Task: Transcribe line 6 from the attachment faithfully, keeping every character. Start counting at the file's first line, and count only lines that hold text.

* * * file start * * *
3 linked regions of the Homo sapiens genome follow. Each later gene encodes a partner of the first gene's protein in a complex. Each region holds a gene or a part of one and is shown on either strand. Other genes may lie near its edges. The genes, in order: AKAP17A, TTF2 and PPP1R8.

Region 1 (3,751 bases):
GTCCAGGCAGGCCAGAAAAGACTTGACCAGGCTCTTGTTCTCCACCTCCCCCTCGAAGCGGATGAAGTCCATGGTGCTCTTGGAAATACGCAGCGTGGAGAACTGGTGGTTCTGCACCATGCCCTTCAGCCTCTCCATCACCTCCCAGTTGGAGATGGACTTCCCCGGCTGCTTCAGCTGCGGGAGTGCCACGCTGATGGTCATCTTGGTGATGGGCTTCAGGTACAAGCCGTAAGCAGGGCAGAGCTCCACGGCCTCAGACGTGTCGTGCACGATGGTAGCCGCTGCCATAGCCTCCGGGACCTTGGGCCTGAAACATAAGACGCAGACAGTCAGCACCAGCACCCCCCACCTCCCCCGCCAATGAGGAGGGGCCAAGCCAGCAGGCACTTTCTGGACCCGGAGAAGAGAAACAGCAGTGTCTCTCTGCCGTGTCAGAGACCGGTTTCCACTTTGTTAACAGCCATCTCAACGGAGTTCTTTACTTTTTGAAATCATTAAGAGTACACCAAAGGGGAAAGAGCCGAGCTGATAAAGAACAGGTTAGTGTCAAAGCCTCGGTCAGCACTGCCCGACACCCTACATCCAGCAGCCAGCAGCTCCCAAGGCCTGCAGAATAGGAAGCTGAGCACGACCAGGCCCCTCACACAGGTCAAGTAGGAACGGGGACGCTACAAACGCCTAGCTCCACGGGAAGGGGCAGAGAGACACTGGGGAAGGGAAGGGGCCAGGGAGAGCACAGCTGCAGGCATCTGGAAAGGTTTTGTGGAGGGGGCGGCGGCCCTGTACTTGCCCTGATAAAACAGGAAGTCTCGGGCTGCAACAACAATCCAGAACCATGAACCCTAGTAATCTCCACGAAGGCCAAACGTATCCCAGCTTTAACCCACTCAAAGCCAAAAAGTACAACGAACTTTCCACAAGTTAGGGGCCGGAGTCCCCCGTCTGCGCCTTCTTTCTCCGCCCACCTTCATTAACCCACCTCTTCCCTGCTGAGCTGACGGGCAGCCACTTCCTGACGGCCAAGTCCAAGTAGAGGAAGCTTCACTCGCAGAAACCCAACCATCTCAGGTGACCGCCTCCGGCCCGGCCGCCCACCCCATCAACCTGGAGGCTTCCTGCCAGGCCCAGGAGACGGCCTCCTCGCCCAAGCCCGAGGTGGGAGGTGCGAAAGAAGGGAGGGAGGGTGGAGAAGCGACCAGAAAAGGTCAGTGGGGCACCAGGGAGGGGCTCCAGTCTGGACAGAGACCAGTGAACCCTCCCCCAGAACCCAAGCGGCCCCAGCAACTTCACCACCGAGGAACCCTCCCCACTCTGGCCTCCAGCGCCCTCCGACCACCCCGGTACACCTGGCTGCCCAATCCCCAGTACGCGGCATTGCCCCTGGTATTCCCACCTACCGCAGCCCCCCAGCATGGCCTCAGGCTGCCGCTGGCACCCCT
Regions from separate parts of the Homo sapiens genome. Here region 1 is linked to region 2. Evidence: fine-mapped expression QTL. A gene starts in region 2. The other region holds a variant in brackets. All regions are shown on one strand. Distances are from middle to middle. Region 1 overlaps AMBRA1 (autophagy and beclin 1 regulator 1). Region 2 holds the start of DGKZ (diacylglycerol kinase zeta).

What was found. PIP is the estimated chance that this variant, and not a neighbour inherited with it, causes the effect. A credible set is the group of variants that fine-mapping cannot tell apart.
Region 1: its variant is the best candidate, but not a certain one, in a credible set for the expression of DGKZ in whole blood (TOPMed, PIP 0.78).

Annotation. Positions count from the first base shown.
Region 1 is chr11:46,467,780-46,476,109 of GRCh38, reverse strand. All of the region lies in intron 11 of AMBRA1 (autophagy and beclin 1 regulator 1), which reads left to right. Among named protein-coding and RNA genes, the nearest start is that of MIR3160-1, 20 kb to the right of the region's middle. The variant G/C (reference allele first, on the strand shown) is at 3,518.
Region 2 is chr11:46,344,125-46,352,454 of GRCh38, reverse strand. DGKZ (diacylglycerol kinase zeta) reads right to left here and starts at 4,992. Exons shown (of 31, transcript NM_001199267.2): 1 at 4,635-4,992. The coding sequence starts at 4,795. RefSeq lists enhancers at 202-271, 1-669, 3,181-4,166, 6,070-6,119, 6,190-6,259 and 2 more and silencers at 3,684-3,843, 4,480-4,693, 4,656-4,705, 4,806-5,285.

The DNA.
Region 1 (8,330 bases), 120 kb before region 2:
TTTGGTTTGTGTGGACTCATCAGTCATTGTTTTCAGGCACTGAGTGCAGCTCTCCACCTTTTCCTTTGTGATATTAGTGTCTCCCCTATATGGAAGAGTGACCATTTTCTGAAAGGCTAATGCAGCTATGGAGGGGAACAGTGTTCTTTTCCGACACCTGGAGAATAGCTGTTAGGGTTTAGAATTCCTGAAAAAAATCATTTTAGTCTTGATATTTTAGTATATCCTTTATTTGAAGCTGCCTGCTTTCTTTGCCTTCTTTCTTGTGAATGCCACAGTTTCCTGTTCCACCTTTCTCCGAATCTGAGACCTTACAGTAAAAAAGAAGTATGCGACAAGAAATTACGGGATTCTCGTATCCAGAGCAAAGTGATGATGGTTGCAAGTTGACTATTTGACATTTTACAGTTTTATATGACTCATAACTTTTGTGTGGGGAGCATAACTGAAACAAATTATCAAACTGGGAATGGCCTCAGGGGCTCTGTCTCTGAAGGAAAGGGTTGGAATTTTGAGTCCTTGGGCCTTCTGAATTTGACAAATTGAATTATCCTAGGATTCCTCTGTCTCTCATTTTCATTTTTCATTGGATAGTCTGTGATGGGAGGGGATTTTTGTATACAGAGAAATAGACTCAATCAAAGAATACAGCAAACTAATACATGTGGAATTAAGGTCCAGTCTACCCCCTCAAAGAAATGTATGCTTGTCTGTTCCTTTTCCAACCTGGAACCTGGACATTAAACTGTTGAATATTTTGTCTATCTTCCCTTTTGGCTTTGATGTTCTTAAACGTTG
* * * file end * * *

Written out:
Region 1: its variant is the best candidate, but not a certain one, in a credible set for the expression of DGKZ in whole blood (TOPMed, PIP 0.78).